Centrally disposed on the underside of the sheet material (2) is a gas/liquid-impermeable reservoir material (5) containing a liquid chemical reservoir of releasable therapeutic oxygen such as hydrogen peroxide (4). Other chemically stored forms of releasable therapeutic oxygen may also be used. The reservoir (5) is made of resilient and/or flexible plastics material and is adhered to the underside of the sheet material (2) with the adhesive layer (2A).

Juxtaposed below the reservoir (5), and preferably extending over the operative area is a gauze or dressing (6) of a pharmacologically acceptable foamed material impregnated with a catalyst or reaction activator such as a transition metal compound. The dressing (6) may alternatively be a traditional multi-layer woven material. The dressing (6) extends beyond the periphery of the reservoir (5) such that its exposed upper surface is fixedly adhered to the underside of the sheet material (2) with the adhesive layer (2A). Alternatively the dressing may be omitted along with the catalyst or reaction activator since haemoglobin from the wound will act as a catalyst for the peroxy compounds.

Integral with the reservoir material (5) there is a release means (3), preferably a strong string, the first end of said string or foil (3) being detachably attached to the reservoir material (5) along a line of weakness such that when the string (3) is pulled, the reservoir material (5) tears to release the hydrogen peroxide (4) onto the dressing (6). The string (3) is threaded through or over the dressing (6) and then between the adhesive layer (2A) of the sheet material (2) and a secondary release layer (9) (described below) such that an adequate portion of the string (3) extends beyond the secondary release layer (9) to leave the second end of the string (3) a free end. Alternative release means may also be used such that the air-tight seal over the operative area is not compromised such as aluminium foil disposed over a preformed aperture.

To the underside of the edges of the sheet material (2) is applied a primary release layer (8) which is secured to the adhesive layer (2A) on the underside of the sheet material (2), and generally conforms to the exterior periphery thereof. The release layer is an essentially non-adhesive layer which forms a weak bond with the adhesive layer (2A) disposed on the underside of the sheet material (2). In the arrangement shown in FIG. 1 the release layer is formed in a two layer partially overlapped configuration, whereby the removal of the primary release layer (8) allows a portion of the adhesive face to be exposed for contact with the skin about the wound. A secondary release layer (9) is secured to each parallel side of the sheet material (2). This arrangement allows the device to be correctly orientated relative to the wound and secured in this orientation while the second release layer (9) or layers are removed so that the device is correctly orientated on the skin without folds or rucks. In the arrangement as shown in FIG. 1 the edge portions of the primary release layer (8) do not adhere to the underside of the sheet material (2) but are left free. The secondary release layer (9), however, is adhered to the remaining underside on each parallel side of the sheet material (2) in between the primary release layer (8) and the sheet material (2).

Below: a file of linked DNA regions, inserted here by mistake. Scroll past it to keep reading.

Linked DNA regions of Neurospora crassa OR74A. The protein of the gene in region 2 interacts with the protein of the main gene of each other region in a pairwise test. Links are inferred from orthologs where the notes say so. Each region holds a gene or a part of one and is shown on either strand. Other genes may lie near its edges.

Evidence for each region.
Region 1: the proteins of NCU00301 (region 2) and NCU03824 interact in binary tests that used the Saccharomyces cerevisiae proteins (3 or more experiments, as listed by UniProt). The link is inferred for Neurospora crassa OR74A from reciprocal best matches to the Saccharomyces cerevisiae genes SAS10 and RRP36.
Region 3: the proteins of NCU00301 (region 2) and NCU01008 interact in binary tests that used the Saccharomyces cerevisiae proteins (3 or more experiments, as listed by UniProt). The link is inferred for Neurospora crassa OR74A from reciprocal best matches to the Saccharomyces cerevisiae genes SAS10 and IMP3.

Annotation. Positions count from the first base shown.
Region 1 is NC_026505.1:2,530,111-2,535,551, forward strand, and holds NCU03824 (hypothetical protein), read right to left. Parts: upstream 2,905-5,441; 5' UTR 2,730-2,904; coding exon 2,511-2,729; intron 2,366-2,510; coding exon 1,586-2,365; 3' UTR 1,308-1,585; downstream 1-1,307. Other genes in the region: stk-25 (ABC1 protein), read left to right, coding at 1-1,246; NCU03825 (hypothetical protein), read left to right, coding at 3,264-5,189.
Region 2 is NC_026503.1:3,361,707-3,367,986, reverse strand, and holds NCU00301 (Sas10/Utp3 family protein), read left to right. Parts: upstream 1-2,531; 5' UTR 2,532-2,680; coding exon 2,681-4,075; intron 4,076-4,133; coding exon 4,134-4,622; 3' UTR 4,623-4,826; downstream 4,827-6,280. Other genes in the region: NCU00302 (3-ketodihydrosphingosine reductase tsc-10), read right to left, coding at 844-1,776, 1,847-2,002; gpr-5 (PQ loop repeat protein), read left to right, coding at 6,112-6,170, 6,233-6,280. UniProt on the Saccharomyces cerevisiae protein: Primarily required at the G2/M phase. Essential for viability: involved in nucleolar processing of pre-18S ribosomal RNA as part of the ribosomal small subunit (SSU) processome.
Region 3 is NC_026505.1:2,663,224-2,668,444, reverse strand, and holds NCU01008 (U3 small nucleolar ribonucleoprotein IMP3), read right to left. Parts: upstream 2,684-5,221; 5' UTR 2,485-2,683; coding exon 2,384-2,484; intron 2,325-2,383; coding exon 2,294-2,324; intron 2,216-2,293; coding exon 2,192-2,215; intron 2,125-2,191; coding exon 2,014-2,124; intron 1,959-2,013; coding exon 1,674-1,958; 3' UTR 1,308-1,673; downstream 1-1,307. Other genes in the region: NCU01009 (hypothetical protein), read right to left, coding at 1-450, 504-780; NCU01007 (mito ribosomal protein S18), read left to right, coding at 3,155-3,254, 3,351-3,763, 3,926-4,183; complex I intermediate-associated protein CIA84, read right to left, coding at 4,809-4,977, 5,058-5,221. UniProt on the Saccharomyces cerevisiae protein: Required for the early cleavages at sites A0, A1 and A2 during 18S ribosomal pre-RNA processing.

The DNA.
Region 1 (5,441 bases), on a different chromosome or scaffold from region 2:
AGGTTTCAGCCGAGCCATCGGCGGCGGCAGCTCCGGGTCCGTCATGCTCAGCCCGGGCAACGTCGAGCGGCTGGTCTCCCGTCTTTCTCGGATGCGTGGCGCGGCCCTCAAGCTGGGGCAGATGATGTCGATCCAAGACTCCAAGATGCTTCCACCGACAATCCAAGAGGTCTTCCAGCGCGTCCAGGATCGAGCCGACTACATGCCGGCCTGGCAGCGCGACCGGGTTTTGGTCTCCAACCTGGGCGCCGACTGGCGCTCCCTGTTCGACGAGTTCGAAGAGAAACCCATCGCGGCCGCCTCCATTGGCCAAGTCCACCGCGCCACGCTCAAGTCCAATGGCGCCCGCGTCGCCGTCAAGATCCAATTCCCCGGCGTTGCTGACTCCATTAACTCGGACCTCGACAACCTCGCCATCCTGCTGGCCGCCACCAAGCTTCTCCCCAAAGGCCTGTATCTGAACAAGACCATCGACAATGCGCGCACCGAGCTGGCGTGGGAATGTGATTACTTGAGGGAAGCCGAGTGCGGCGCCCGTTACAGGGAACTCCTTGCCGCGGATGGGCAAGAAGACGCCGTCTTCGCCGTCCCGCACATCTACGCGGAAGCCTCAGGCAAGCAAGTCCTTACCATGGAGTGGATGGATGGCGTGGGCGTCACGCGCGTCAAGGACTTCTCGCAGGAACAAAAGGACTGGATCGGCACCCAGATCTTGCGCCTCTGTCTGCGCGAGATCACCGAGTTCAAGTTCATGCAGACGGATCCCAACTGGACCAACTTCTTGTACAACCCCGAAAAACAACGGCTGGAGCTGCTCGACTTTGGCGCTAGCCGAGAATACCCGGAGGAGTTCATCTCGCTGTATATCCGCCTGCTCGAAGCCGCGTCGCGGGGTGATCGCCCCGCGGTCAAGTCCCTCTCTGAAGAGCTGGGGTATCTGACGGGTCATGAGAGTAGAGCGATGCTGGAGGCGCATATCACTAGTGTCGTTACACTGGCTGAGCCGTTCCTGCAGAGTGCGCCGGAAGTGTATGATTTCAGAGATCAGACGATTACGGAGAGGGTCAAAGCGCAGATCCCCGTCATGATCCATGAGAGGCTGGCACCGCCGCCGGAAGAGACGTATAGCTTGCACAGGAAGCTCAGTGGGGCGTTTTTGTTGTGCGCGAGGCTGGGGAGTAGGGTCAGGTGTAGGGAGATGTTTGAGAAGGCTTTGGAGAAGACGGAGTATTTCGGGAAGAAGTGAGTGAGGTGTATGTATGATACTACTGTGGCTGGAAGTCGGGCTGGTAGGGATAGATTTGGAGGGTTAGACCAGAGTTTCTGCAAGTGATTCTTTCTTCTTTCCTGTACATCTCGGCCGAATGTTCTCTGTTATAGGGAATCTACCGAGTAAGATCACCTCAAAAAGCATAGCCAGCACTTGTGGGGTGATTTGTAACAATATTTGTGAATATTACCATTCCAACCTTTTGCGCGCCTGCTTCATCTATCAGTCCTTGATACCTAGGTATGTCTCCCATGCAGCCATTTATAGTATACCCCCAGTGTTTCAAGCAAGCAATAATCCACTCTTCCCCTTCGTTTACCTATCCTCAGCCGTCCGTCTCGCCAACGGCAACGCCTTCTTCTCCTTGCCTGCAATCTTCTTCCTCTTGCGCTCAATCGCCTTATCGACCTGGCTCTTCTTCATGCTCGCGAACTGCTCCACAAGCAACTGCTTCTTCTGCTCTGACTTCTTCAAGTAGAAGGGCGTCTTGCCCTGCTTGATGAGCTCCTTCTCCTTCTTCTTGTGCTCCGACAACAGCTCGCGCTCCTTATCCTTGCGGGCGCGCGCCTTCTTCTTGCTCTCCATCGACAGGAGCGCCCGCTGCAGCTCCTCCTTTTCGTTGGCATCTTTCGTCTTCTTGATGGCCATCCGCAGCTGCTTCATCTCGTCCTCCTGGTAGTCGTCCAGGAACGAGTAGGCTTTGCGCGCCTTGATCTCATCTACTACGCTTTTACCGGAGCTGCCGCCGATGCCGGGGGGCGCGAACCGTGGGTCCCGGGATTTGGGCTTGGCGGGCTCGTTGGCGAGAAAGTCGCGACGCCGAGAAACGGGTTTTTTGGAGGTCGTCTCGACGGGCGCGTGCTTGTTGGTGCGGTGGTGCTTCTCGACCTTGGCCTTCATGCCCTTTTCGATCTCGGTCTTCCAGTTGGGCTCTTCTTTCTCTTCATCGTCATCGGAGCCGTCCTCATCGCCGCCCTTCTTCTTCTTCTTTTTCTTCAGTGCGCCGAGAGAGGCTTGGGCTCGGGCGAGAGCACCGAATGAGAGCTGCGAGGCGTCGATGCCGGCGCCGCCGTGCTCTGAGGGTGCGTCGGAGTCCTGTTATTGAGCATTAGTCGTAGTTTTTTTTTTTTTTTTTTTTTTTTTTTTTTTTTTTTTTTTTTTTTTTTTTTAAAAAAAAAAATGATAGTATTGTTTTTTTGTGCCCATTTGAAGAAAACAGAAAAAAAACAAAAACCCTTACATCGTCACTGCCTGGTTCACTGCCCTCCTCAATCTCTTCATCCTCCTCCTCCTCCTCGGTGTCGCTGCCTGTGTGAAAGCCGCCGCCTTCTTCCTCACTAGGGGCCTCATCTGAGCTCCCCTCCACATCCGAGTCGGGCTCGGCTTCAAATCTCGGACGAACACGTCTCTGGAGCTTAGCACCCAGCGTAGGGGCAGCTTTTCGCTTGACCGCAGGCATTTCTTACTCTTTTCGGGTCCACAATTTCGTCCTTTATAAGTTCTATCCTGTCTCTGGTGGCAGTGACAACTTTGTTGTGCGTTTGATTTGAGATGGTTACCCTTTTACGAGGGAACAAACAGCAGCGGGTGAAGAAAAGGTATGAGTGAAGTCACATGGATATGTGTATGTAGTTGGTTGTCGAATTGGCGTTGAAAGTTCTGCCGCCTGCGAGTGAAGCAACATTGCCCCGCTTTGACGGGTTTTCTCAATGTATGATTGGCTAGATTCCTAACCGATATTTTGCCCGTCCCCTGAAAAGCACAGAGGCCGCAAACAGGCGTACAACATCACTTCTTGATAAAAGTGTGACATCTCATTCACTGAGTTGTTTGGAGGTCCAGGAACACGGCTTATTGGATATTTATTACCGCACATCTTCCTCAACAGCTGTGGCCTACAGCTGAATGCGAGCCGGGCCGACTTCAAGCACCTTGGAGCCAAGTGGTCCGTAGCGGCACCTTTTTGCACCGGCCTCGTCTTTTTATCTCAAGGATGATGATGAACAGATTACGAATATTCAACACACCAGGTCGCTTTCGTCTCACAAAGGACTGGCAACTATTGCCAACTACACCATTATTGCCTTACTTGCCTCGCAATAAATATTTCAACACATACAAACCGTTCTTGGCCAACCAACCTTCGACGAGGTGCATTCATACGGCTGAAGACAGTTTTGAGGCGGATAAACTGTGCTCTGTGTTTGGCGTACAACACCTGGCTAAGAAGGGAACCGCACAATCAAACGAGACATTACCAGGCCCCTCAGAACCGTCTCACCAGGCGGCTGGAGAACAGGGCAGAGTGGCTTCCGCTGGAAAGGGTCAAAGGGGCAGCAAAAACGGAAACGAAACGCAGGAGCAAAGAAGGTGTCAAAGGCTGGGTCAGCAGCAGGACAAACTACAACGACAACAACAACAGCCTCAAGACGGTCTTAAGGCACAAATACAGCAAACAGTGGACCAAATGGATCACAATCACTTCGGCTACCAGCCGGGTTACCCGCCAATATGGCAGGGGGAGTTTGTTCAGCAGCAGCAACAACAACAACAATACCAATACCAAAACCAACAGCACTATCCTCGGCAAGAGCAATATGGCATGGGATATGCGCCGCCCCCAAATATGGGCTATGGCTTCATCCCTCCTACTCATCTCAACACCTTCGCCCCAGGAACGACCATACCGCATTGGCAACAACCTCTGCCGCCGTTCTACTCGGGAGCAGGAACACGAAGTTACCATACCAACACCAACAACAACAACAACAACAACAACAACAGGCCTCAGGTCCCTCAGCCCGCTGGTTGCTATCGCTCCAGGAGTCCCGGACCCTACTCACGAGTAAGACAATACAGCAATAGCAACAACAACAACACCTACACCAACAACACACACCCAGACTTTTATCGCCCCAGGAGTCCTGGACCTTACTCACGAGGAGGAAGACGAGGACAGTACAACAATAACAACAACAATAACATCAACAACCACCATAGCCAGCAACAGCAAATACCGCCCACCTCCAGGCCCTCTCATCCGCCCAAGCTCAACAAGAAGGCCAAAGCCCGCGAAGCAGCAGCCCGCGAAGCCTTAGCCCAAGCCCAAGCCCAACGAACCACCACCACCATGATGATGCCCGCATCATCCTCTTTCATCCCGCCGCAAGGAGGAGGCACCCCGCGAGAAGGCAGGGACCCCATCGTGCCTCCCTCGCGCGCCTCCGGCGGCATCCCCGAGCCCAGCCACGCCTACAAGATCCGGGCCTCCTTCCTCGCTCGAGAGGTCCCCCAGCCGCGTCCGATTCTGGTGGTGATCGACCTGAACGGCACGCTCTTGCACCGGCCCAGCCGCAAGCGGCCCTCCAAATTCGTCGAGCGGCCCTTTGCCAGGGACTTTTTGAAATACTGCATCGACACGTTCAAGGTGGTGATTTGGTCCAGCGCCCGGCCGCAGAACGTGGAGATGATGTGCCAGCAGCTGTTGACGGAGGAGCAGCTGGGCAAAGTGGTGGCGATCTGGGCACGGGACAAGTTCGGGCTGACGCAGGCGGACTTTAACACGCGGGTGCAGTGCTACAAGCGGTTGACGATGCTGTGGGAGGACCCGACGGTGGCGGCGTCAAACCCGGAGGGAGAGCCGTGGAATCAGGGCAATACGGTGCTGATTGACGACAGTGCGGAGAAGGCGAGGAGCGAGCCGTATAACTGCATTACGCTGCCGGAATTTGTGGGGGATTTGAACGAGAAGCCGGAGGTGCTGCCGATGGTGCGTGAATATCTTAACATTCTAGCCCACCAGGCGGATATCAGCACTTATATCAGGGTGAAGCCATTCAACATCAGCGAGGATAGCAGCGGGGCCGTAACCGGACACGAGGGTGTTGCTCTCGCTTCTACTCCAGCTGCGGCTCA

Optionally, the dressing (6) may further comprise a layer of humectant or inert hygroscopic material (7) on the side not in contact with the reservoir (5). This enables any residual water resulting from a chemical reaction to be absorbed and allows the wound area to remain dry. Whether the addition of the hygroscopic material (7) is required will be determined by the type of reaction used to release the therapeutic gas from a stored form.

In an alternative arrangement the topical hyperbaric bandage (1) may be in two parts such that the sheet material (2) can be removed after hyperbaric treatment of the wound area whilst the dressing (6) is left in situ. Thus the lesion is not disturbed during repeated treatments. The dressing may be impregnated with an appropriate anti-bacterial composition to prevent the lesion from becoming infected or septic. When the next hyperbaric treatment is required, a new bandage (1) but without the dressing (6) can be applied directly on to the dressing (6) from the previous treatment. The dressing (6) for use in this manner is suitable for several repeat treatments. Specifically, the dressing in this embodiment is a hydrophilic polymer which belongs to a family of hydrophilic polyether polyurethanes and is currently marketed under the trade name TPH hydrophilic polymer. The TPH polymer is a gas permeable matrix and is also hydrophilic. These properties are particularly suited for this invention, since the TPH polymer can absorb the water released from the hydrogen peroxide reaction and since the polymer is gas permeable, the hyperbaric treatment is unhindered.

With reference to FIG. 2, in an alternative arrangement of a hyperbaric bandage there may be a resealable vent (12) on the upper surface of the sheet material (2). The air-tight seal is achieved with for example a second layer of adhesive sheet material (11). The vent allows access to the dressing (6) and the space therebelow only. Thus, when a repeat hyperbaric treatment is required, the second layer of sheet material (11) is removed and a given quantity of hydrogen peroxide injected onto the dressing. The second layer of sheet material (11) is replaced immediately to reseal the vent (12) and prevent escape of evolved oxygen. The fresh hydrogen peroxide reacts with the catalyst in the dressing (6) to evolve the therapeutic oxygen.

Further, during application of the bandage to the skin, the vent (12) may be opened and the raised portion of the bandage compressed against the skin to expel as much air as possible, prior to the release of the hydrogen peroxide, thereby to allow the space between the dressing (6) and the lesion to fill with a greater proportion of released oxygen.